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My Last Hours part 2

This last post has probably been the hardest of all to write, it brings everything back so vividly.  It brings me back to those dark days when I just wanted to join her in heaven but I have come so far this last year especially with the help of God, family & friends and my beautiful Órla watching down on me and guiding me to a better life.  I refuse to rewind so I’ll finish the post of my last hours with my bubba and put them to rest once again in the very back of my memory in that closed box.  I will continue to look forward to the challenges 2016 will bring me.

The time is approximately 1pm on Monday 16th June 2014.  Órla appears to have left us, I call the local GP and explain that I think she may have gone (she had been at the house a few days earlier) she says she’s on her way.  Next I ring Paul the undertaker who was also on call as I had met & spoken weeks earlier with regarding Órla’s illness and he knew how important it was to me to have her coffin decorated & designed by myself and my other daughter.  It was waiting in his premises.

Shortly after there was a knock at the door, it was the doctor she followed me into the front room where Órla was and then asked me to leave.  She closed the door and did whatever she had to do to pronounce her dead this was now 1.25pm.   Still there was no tears I was on auto pilot I had planned this day over the last few months that I knew what was next on the list.  

Next there was my mum & daughter to tell.  I rang my brother so he could drive mum up to Newry (over an hour drive) and I decided to leave Zoëy in college until her usual time of 3.30pm I didn’t want to leave Órla but it was important that I was the one who told Zoëy her sister had passed.  That conversation is forever etched in both of our minds.

When I got back my mum and brother were at the house shortly followed by Paul with the coffin.  It was brought into the kitchen and left on wheels ready for us to decorate (I chose a white cardboard coffin) Paul had completed the necessary paperwork and her cremation was to be 2 days later on the Wednesday morning.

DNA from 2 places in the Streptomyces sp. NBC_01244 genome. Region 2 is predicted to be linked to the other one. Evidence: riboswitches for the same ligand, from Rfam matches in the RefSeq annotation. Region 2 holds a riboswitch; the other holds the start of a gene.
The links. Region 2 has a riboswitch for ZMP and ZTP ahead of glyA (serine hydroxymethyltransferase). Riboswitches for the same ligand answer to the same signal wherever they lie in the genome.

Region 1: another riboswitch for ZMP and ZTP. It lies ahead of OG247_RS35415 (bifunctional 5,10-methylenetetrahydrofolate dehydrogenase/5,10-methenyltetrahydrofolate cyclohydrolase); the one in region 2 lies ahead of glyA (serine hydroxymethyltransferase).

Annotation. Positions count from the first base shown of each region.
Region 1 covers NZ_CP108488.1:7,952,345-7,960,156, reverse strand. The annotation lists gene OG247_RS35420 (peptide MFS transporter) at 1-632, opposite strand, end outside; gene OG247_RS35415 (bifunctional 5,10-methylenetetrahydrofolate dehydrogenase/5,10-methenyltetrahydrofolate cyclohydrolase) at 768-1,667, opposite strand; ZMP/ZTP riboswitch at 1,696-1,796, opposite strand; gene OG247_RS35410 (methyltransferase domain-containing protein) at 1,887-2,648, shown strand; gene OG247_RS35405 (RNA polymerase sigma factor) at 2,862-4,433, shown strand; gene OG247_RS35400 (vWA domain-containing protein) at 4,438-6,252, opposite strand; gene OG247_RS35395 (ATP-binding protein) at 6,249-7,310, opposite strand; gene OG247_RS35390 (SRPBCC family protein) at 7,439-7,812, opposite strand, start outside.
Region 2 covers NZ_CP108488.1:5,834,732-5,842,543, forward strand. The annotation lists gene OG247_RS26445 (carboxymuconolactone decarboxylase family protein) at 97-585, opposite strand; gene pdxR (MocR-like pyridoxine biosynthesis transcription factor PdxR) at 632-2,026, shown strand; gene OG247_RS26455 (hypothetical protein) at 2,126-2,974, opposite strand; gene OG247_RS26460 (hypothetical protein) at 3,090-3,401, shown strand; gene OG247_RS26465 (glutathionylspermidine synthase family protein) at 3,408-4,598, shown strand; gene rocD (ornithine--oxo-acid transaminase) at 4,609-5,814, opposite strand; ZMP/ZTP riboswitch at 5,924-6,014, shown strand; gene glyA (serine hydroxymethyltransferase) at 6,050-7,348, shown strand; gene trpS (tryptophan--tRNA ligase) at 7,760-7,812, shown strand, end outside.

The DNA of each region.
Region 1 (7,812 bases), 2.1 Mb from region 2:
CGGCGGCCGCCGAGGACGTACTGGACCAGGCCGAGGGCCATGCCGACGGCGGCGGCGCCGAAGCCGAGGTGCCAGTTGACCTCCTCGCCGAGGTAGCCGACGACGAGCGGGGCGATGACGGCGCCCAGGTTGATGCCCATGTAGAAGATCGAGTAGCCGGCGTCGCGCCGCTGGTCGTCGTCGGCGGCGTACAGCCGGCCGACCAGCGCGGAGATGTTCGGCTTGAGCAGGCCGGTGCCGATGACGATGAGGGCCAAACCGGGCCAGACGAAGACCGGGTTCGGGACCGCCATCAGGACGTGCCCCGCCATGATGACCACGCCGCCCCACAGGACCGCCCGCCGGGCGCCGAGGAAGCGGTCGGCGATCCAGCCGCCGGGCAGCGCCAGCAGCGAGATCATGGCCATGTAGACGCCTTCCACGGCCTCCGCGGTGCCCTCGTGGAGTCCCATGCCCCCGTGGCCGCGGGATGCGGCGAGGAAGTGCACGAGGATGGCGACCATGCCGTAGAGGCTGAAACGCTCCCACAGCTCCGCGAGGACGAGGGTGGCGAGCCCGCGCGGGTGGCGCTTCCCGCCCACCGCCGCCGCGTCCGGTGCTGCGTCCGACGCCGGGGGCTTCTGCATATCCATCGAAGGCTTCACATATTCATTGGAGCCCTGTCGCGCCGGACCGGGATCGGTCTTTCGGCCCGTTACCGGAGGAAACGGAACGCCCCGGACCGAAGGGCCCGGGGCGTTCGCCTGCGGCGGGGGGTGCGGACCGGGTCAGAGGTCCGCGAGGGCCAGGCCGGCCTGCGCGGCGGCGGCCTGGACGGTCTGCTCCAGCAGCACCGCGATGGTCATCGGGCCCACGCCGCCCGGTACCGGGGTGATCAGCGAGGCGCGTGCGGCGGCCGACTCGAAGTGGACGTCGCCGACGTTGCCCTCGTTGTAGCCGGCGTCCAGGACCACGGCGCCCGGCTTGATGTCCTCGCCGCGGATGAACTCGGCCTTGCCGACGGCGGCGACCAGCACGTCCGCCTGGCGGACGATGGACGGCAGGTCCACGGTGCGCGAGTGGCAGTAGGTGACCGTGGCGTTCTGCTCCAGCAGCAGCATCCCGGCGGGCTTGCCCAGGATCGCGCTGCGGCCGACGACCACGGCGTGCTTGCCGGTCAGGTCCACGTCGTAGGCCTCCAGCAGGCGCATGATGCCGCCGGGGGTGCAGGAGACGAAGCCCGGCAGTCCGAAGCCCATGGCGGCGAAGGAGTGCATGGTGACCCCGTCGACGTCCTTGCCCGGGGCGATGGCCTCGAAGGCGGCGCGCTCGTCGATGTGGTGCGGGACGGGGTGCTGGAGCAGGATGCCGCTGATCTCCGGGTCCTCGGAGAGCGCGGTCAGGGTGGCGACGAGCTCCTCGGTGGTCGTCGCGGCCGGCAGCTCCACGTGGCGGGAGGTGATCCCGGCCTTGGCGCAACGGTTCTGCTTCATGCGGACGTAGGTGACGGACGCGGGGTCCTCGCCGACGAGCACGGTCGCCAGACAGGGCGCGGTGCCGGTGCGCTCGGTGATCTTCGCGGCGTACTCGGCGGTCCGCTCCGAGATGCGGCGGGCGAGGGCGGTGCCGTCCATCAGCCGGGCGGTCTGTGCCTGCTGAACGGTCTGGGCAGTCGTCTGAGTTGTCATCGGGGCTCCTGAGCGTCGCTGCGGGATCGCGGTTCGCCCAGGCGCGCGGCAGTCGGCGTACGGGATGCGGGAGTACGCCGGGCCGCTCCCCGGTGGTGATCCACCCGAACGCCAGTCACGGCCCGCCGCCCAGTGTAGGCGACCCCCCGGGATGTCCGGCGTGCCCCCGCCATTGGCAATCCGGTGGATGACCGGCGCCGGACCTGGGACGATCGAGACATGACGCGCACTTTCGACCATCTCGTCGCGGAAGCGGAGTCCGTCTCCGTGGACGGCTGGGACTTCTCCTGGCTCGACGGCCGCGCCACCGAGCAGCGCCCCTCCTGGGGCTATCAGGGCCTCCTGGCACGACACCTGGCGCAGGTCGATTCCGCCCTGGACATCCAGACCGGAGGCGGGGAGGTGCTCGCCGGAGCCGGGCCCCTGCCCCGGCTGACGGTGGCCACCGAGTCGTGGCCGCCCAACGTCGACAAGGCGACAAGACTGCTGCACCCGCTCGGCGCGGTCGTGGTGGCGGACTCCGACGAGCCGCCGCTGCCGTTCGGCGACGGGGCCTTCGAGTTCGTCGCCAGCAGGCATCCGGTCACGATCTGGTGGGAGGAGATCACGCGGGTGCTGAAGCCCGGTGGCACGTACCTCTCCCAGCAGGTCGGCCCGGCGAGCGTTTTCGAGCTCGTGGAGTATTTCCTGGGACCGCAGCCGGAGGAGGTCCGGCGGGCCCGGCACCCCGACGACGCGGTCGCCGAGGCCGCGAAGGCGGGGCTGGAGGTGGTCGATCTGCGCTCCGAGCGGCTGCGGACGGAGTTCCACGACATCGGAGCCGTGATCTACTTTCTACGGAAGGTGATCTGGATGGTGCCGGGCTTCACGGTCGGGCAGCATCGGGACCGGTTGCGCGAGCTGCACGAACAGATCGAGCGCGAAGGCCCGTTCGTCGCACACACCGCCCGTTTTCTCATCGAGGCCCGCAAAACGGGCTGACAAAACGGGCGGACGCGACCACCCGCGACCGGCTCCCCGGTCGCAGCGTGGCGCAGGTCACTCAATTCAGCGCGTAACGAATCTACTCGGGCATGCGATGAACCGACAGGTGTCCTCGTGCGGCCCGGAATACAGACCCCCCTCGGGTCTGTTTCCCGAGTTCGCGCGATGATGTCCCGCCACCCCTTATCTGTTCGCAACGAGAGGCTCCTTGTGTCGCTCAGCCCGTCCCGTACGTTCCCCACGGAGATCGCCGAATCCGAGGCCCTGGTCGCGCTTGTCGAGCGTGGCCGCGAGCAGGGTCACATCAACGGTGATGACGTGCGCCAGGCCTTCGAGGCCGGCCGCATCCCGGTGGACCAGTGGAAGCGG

I had weeks earlier told friends there would be no visitors except close family which consisted of my brother, my mother, my eldest daughter and Órla’s dad (my dad had died two months previously and my sister had only just returned to Canada).

I proceeded to wash Órla and put some cream on her body to help with the smell. I didn’t want Órla to be touched by any outsiders so there was to be no embalming.  I had ‘read up’ on how to prepare a body in the weeks of planning.  I cut both her toe nails and finger nails as she hated me doing it so they were very long.  I dressed her in one of her princess nightdresses and put her pink blanket over her.  There was no denying the ravishing effects this disease had on her body but when I looked at her body I could see straight away Órla’s soul – her presence had already gone.

  
This was not my little girl just the human vessel that carried until her illness took over.  I will always remember my beautiful Órla Rose as the cheeky chubby faced monkey that she was.

  
The next 24hours were a blur, the Monday evening I sat in the room with my mum and Zoëy and drank until I could no longer feel anything.  I remember lying beside Órla and putting her cold thin arms around me, I feel asleep.  When I woke I noticed my mum was still in the room sleeping on the sofa so I got up and went to the couch in the kitchen.  I was happy mum was with her but I really couldn’t bare to be there anymore.